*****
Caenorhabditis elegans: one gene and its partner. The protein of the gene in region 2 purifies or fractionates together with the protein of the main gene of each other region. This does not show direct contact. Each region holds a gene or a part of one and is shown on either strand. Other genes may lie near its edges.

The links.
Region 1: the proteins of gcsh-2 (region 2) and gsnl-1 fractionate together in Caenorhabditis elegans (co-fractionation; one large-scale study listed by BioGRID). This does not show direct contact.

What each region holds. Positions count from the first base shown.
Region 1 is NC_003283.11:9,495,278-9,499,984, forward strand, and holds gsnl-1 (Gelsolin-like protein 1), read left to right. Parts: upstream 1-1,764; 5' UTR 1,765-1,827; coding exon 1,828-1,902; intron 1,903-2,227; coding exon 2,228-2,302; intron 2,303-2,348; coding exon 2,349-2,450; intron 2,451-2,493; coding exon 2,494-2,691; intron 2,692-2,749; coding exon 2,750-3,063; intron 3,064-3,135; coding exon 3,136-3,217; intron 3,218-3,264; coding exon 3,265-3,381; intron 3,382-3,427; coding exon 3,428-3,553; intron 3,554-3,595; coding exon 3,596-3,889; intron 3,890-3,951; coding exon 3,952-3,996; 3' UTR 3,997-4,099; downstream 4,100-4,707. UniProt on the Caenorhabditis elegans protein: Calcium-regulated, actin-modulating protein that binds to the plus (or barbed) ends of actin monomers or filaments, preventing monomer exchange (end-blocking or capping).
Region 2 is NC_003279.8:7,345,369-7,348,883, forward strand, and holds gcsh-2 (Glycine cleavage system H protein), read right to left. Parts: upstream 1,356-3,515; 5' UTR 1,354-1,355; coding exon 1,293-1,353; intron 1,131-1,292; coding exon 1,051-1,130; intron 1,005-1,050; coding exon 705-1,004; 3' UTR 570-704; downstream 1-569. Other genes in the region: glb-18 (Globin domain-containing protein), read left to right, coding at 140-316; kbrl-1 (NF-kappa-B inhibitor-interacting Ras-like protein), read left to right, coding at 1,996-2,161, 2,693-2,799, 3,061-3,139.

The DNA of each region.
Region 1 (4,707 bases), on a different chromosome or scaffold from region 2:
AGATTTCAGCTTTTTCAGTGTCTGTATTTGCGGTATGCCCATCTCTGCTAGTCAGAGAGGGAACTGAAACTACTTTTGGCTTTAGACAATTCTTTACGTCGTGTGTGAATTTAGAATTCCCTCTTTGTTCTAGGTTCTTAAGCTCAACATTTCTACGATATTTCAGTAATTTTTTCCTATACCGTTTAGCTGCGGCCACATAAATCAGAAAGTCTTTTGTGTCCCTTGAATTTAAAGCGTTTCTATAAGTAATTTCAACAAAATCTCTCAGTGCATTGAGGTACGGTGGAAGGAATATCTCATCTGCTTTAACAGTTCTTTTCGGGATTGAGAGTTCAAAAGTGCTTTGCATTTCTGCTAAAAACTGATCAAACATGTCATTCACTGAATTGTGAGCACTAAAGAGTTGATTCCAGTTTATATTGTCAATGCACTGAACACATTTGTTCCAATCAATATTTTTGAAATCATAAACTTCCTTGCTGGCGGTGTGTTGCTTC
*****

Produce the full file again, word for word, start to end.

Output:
Caenorhabditis elegans: one gene and its partner. The protein of the gene in region 2 purifies or fractionates together with the protein of the main gene of each other region. This does not show direct contact. Each region holds a gene or a part of one and is shown on either strand. Other genes may lie near its edges.

The links.
Region 1: the proteins of gcsh-2 (region 2) and gsnl-1 fractionate together in Caenorhabditis elegans (co-fractionation; one large-scale study listed by BioGRID). This does not show direct contact.

What each region holds. Positions count from the first base shown.
Region 1 is NC_003283.11:9,495,278-9,499,984, forward strand, and holds gsnl-1 (Gelsolin-like protein 1), read left to right. Parts: upstream 1-1,764; 5' UTR 1,765-1,827; coding exon 1,828-1,902; intron 1,903-2,227; coding exon 2,228-2,302; intron 2,303-2,348; coding exon 2,349-2,450; intron 2,451-2,493; coding exon 2,494-2,691; intron 2,692-2,749; coding exon 2,750-3,063; intron 3,064-3,135; coding exon 3,136-3,217; intron 3,218-3,264; coding exon 3,265-3,381; intron 3,382-3,427; coding exon 3,428-3,553; intron 3,554-3,595; coding exon 3,596-3,889; intron 3,890-3,951; coding exon 3,952-3,996; 3' UTR 3,997-4,099; downstream 4,100-4,707. UniProt on the Caenorhabditis elegans protein: Calcium-regulated, actin-modulating protein that binds to the plus (or barbed) ends of actin monomers or filaments, preventing monomer exchange (end-blocking or capping).
Region 2 is NC_003279.8:7,345,369-7,348,883, forward strand, and holds gcsh-2 (Glycine cleavage system H protein), read right to left. Parts: upstream 1,356-3,515; 5' UTR 1,354-1,355; coding exon 1,293-1,353; intron 1,131-1,292; coding exon 1,051-1,130; intron 1,005-1,050; coding exon 705-1,004; 3' UTR 570-704; downstream 1-569. Other genes in the region: glb-18 (Globin domain-containing protein), read left to right, coding at 140-316; kbrl-1 (NF-kappa-B inhibitor-interacting Ras-like protein), read left to right, coding at 1,996-2,161, 2,693-2,799, 3,061-3,139.

The DNA of each region.
Region 1 (4,707 bases), on a different chromosome or scaffold from region 2:
AGATTTCAGCTTTTTCAGTGTCTGTATTTGCGGTATGCCCATCTCTGCTAGTCAGAGAGGGAACTGAAACTACTTTTGGCTTTAGACAATTCTTTACGTCGTGTGTGAATTTAGAATTCCCTCTTTGTTCTAGGTTCTTAAGCTCAACATTTCTACGATATTTCAGTAATTTTTTCCTATACCGTTTAGCTGCGGCCACATAAATCAGAAAGTCTTTTGTGTCCCTTGAATTTAAAGCGTTTCTATAAGTAATTTCAACAAAATCTCTCAGTGCATTGAGGTACGGTGGAAGGAATATCTCATCTGCTTTAACAGTTCTTTTCGGGATTGAGAGTTCAAAAGTGCTTTGCATTTCTGCTAAAAACTGATCAAACATGTCATTCACTGAATTGTGAGCACTAAAGAGTTGATTCCAGTTTATATTGTCAATGCACTGAACACATTTGTTCCAATCAATATTTTTGAAATCATAAACTTCCTTGCTGGCGGTGTGTTGCTTC